News & Views
Charity law and regulation
Like trying to predict settled weather in an English summer, the timing of the implementation of the Charities Act 2006 has become difficult to forecast with any degree of precision.
The enactment of its first provisions in February was the equivalent of last Easter’s heat wave - early promise which was not matched by what followed.
The headline provisions of the Act which are due to come into force over the next six months or so include:
- Mergers: Provisions designed to simplify the legal process of charity mergers, and to help preserve legacies left to ‘old’ charities after a merger, are due to be dealt with in a second commencement order which will bring the provisions into force from mid-November 2007. Charity Commission guidance on mergers (i.e. revised operational guidance) will be issued at the same time (see Andrew Hind’s article on the Merger's Register)
- Fundraising statements: Provisions designed to clarify the amounts passing to charity from commercial ventures and the fees payable to professional fundraisers are not due to come into force until January 2008 in order not to upset arrangements made for Christmas appeals.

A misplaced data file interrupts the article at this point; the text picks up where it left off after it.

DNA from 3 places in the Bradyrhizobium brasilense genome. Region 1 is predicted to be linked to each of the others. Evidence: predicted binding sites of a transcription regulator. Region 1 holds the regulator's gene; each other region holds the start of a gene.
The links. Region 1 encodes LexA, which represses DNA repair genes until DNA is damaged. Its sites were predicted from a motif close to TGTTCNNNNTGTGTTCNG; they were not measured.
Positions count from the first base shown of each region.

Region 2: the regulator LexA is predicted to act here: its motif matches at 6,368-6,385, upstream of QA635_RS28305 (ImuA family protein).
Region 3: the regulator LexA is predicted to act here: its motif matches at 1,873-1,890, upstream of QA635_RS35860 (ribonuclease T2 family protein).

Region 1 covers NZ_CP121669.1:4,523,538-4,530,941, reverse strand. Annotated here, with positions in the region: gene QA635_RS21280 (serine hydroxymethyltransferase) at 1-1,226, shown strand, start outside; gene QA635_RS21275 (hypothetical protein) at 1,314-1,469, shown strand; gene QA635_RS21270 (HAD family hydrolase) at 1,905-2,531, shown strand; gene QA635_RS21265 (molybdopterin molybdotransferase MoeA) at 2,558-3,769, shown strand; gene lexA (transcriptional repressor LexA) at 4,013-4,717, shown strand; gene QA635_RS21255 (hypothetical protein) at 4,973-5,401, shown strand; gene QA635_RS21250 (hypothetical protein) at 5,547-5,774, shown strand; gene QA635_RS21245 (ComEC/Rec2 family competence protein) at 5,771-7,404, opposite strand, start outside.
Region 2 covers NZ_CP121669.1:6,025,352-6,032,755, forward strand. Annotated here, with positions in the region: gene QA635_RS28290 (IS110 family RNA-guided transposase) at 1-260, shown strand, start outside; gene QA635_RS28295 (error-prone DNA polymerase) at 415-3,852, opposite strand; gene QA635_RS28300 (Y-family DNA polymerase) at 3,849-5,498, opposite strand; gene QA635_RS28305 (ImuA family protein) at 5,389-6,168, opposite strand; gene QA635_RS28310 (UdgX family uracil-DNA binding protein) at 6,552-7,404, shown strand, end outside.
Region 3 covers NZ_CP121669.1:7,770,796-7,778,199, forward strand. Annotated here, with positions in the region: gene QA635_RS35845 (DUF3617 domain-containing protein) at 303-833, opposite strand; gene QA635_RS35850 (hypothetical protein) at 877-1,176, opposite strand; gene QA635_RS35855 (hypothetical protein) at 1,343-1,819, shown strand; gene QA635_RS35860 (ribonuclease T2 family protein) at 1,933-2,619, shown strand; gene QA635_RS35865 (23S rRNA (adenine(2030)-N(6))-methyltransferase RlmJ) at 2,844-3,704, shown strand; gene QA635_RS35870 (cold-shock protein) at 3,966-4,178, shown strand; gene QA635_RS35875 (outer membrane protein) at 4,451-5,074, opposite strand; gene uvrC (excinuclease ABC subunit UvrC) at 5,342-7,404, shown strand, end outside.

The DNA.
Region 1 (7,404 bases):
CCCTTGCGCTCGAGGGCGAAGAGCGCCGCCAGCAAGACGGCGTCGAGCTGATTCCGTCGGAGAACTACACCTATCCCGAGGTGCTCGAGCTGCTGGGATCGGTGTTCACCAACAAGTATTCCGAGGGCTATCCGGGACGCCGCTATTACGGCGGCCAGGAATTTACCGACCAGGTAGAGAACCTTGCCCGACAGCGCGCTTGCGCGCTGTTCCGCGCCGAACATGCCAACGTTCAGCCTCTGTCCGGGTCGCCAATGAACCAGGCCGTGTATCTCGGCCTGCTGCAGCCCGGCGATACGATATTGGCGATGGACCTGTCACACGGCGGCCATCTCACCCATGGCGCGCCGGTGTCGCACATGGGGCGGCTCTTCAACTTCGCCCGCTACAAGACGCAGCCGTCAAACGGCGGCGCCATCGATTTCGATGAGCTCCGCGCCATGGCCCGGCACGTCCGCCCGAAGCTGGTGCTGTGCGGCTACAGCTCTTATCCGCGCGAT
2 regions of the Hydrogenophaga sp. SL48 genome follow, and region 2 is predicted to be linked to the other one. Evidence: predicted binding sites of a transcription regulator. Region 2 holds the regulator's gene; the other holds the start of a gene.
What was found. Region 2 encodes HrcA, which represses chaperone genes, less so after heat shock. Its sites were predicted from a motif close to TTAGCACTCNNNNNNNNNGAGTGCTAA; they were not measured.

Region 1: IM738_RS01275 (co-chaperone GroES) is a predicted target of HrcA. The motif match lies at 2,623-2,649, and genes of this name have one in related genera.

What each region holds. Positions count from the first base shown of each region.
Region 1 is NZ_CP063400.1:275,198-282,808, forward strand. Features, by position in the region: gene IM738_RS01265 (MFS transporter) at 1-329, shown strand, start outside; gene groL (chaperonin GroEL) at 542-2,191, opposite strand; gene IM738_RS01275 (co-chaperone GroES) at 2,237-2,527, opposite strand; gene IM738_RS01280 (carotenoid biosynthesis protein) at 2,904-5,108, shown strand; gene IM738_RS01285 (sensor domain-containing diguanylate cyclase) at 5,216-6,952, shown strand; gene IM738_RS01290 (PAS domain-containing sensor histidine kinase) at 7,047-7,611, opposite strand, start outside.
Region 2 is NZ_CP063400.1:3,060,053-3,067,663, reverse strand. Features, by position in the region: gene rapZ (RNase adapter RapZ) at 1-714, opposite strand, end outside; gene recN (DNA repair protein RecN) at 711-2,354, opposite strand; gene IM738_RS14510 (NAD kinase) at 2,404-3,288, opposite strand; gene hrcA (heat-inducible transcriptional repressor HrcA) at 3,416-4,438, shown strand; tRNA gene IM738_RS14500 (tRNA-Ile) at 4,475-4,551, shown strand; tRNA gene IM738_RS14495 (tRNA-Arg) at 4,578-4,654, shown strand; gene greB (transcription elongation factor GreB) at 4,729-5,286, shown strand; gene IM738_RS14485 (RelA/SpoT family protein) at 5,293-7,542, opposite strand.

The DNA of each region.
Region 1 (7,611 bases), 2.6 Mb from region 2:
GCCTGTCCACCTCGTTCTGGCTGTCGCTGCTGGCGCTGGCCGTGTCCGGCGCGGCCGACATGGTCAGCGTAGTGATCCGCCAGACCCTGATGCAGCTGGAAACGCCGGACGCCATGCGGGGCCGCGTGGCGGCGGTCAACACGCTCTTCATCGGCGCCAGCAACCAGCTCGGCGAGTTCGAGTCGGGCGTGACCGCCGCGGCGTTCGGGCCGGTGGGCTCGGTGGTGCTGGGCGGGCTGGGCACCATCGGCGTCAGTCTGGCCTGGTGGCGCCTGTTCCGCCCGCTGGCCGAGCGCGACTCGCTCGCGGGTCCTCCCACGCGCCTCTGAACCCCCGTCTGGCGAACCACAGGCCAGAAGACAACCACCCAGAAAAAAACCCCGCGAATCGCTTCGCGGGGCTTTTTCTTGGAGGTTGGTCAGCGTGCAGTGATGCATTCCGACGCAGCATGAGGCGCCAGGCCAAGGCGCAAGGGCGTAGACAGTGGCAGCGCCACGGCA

- Accounting and reporting changes: Provisions such as those amending the levels at which audits are required are now not expected to become effective until March 2008, since they will need to reflect the Charity Commission's final form of public benefit guidance.
- Public benefit and the new categorization of charitable purposes – these cannot be made effective until theCharity Tribunal is up and running. The Tribunal is still on track to open in February 2008. The guidance on public benefit requirements will be published in January 2008, some three months behind the original schedule.
- Charitable Incorporated Organisations (‘CIOs’) The much vaunted new incorporated charity legal structure should be trailed through a consultation package due to be published before Christmas. However, CIOs are now unlikely to be available until the summer of 2008.
So the timetable has slipped from the original plans, perhaps unsurprisingly given the technical detail involved and (in particular) the huge number of responses last summer to the Commission’s public benefit consultation. The Office of the Third Sector hopes to publish a revised implementation timetable within the next few weeks.